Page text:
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2018 Combine Preview: Safety
February 23, 2018 12:00 PM | Tim Twentyman
One of the bigger decisions the Detroit Lions have to make this offseason is determining if Quandre Diggs makes the permanent switch over to safety from nickel cornerback.

Diggs made the move late last year after starting strong safety Tavon Wilson was injured, and Diggs did well in the role. He was a natural fit and an instant playmaker.

That decision will obviously alter the team's needs at the position, given Wilson is an unrestricted free agent.

Safety Miles Killebrew is also in the mix for playing time, giving Detroit options alongside Glover Quin.

Where the Lions have Diggs playing in 2018, how they see Killebrew fitting into the mix, and whether or not they re-sign Wilson will all play a factor in Detroit's need at the position.

Whether the need is a priority or not, Lions general manager Bob Quinn and his staff will still evaluate every safety prospect and add them to their big board accordingly.

Here's a look at some of the top talent at the position:

MINKAH FITZPATRICK

School: Alabama

Ht/Wt: 6-1, 201

Best trait: Swiss Army Knife. There are few prospects that grade out well at both safety and cornerback. That's how good Fitzpatrick is. He started 10 games as a true freshman on Alabama's defense. That's unheard of. He can step in Day 1 and play a number of different roles in a creative defense.

Concern: Not a pure cover man, probably more of an inside cornerback than outside if teams want to play him at corner.

Skinny: Fitzpatrick is rangy and athletic, and can step in and be a do-it-all safety, nickel cornerback or linebacker in sub packages. He has a wide-ranging skillset that will be attractive to a lot of teams.

DERWIN JAMES

School: Florida State

Ht/Wt: 6-3, 215

Best trait: Size and production. This big, strong safety recorded 84 tackles, 5.5 for loss, two interceptions and 11 defended passes this past season. He's just as comfortable over the deep middle as he is in the box playing the run. He can do it all when it comes to the safety position.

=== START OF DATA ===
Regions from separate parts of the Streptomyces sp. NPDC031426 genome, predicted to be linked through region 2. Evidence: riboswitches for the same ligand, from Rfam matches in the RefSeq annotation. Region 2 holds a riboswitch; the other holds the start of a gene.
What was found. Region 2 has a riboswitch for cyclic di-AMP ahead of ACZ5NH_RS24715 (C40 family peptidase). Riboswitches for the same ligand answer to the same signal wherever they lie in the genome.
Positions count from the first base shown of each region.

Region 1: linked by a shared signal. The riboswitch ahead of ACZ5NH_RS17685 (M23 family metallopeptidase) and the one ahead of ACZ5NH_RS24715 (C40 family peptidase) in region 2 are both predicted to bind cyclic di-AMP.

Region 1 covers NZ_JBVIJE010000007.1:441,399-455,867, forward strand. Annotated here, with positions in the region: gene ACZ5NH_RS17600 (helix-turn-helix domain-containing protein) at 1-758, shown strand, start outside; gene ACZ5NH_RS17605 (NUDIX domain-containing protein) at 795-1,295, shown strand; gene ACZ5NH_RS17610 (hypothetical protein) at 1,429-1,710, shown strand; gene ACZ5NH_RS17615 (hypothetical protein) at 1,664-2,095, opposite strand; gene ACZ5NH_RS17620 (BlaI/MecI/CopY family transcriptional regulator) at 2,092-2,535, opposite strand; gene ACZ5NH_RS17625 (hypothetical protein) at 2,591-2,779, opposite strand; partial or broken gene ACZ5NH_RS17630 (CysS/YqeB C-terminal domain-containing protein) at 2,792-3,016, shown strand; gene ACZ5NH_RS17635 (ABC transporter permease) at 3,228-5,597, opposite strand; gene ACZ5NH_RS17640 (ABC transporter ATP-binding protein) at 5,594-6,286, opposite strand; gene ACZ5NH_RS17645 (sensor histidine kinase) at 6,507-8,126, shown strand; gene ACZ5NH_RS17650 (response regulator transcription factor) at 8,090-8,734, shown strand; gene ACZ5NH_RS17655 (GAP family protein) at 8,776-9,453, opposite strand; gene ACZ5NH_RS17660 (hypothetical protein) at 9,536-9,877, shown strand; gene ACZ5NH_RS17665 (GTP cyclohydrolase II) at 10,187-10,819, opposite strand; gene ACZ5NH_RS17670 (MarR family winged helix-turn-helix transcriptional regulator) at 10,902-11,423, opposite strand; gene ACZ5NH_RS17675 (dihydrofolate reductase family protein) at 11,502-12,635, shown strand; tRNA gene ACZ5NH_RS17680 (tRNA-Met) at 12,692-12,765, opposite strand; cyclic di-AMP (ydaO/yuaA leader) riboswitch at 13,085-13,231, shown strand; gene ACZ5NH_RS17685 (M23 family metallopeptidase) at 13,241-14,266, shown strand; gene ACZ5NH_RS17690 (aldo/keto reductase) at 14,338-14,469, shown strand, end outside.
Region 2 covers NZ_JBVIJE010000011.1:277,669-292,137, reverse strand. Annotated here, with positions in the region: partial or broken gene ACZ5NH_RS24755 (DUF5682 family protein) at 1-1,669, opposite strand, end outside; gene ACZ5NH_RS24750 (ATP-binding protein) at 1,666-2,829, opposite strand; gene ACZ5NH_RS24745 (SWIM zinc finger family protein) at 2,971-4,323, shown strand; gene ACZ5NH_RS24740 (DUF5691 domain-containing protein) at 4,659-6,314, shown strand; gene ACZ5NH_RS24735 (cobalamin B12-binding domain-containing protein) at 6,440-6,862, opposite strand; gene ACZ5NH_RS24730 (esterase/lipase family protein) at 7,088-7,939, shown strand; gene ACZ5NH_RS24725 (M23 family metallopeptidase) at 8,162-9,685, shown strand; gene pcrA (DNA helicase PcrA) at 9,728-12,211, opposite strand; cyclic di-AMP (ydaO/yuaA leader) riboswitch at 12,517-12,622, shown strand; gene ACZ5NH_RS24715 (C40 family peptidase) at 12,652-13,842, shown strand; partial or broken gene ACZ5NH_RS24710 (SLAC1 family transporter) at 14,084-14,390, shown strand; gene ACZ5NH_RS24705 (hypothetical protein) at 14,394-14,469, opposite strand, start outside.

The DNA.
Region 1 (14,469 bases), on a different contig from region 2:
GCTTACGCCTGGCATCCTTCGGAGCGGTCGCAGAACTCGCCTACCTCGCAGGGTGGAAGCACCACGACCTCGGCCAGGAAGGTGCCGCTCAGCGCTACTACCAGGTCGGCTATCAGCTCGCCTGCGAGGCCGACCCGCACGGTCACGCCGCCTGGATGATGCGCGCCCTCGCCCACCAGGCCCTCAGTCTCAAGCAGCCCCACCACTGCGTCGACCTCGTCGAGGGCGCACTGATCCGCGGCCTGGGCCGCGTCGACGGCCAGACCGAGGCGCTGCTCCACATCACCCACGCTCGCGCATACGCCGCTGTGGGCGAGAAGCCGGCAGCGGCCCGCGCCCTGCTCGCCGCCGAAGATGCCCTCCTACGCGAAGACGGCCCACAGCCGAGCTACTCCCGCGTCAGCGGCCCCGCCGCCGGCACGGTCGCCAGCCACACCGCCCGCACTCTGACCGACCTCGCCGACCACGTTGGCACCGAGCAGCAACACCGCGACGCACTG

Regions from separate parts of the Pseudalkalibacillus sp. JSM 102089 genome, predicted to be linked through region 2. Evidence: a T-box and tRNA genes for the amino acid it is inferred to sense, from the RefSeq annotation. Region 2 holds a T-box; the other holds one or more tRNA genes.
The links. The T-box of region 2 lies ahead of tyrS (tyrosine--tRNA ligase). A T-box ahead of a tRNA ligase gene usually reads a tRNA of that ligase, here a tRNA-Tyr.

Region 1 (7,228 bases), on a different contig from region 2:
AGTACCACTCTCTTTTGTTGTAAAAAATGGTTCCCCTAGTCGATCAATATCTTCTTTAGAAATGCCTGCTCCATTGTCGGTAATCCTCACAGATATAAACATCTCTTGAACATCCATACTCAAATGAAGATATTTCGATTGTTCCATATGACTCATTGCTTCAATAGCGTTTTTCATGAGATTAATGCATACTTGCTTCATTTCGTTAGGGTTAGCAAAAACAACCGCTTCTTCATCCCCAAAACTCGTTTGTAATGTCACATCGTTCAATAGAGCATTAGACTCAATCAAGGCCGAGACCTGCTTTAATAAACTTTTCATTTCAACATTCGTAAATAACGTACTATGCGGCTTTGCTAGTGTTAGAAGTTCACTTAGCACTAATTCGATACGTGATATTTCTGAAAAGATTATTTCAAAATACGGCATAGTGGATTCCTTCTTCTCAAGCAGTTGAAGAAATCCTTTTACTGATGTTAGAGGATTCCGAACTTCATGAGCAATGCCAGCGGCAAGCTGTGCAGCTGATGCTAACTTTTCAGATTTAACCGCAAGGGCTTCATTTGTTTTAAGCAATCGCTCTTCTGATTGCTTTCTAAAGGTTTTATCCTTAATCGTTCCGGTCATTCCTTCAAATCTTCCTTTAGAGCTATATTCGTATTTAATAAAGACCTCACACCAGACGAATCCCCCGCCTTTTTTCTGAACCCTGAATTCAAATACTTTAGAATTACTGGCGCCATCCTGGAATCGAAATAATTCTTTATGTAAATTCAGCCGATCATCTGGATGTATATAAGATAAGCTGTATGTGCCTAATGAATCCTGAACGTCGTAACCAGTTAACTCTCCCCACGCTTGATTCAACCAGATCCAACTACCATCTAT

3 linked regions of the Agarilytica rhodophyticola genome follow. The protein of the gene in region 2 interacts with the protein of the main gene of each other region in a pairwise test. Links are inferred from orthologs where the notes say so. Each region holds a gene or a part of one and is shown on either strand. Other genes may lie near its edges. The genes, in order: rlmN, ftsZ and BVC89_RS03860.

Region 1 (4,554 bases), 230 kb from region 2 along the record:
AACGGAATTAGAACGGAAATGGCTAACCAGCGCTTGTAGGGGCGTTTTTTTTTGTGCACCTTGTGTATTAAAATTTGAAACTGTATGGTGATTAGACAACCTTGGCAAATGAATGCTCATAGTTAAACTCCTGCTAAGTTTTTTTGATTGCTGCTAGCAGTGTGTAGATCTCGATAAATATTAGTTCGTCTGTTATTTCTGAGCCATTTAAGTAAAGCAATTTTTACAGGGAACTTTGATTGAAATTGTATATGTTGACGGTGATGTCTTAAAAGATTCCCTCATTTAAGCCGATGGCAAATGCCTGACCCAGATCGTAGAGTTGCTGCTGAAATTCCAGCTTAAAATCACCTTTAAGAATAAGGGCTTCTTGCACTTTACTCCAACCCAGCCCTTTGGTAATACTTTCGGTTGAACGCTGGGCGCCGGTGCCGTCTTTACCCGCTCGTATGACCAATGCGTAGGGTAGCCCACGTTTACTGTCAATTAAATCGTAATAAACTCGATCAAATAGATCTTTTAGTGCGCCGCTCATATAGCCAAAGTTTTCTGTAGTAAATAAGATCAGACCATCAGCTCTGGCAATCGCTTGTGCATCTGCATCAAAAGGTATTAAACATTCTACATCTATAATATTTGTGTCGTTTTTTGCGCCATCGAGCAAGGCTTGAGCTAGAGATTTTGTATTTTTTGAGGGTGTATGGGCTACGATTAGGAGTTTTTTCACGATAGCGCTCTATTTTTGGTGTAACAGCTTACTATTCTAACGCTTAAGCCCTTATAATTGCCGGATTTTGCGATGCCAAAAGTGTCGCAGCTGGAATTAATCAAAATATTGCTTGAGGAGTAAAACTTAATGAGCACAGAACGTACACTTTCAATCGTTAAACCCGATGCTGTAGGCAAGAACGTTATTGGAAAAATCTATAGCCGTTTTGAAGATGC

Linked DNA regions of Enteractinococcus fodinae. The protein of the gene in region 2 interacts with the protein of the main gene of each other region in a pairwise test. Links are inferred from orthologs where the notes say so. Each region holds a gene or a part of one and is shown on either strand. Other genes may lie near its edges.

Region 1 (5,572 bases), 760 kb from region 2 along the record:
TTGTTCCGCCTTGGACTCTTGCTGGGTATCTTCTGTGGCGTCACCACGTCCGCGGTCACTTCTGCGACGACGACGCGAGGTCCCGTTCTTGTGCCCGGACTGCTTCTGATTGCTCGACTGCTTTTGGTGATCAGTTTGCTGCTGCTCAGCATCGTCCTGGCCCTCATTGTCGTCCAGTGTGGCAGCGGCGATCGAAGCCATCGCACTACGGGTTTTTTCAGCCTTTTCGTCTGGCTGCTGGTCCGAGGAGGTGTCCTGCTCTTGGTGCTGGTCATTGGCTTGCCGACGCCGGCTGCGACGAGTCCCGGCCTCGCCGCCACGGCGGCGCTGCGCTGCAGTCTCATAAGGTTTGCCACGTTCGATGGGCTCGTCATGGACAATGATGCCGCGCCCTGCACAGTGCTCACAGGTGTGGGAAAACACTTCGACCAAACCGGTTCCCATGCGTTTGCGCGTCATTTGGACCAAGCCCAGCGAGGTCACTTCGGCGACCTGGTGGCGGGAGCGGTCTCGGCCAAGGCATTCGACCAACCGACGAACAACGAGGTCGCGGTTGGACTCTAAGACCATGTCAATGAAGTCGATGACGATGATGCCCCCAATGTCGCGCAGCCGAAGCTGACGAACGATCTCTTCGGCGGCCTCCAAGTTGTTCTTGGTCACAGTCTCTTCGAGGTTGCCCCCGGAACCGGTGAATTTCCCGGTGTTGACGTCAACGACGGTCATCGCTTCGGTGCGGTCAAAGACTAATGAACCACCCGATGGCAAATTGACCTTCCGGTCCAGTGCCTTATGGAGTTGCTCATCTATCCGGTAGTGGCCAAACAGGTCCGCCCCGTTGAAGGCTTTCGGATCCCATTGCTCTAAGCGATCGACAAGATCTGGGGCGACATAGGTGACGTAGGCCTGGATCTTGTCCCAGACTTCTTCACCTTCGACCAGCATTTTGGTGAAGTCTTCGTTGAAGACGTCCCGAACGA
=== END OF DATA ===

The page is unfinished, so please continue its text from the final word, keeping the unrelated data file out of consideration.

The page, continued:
Concern: An ACL injury is in his past, so the medicals will all have to check out at the Combine.

Skinny: James was asked to play a number of roles at Florida State, and handled them all at an All-American level. The crazy thing with him is he still has a lot of room to grow.

RONNIE HARRISON

School: Alabama

Ht/Wt: 6-3, 214

Best trait: Fluid athlete. Harrison checks off all the boxes from a size, speed and skillset perspective for NFL teams. He tied for the Alabama lead with 74 tackles this past season. His athletic ability will allow him to smoothly transition into any defensive scheme.

Concern: Some analysts think he needs to clean up his tackling technique and become a better form tackler with an emphasis on wrapping up.

Skinny: He can cover, and isn't afraid to stick his nose into run support in the box. He's got the size, speed and necessary skillset, especially as a cover safety, to step right in and help a defense.

KYZIR WHITE

School: West Virginia

Ht/Wt: 6-2, 216

Best trait: Versatility. White played a hybrid safety/linebacker position at West Virginia that resulted in him racking up 94 tackles, 7.5 tackles for loss, a sack, three interceptions and two forced fumbles this past season. With sub packages being so popular in today's NFL, he's tailor made for the role.

Concern: Long speed. His 40 times will be important in determining if he can play the deep safety role, or if he's more of a hybrid defender.

Skinny: White comes from a good football pedigree, and isn't afraid to mix it up. He's a physical tackler that makes his presence known. He likely would start out covering tight ends and running backs, and then see where his role goes from there.

JUSTIN REID

School: Stanford

Ht/Wt: 6-1, 204

Best trait: Production. The younger brother of 49ers safety Eric Reid, Justin Reid comes from good stock. He was a second team All-American this season after recording 94 tackles (6.5 for loss), five interceptions and six pass breakups.

Concern: He doesn't have the size or length of some of the other elite prospects, which limits his overall versatility, and might hurt his stock some.

Skinny: His combination of range, ball skills and production make for an overall solid safety prospect in the second day of the draft.

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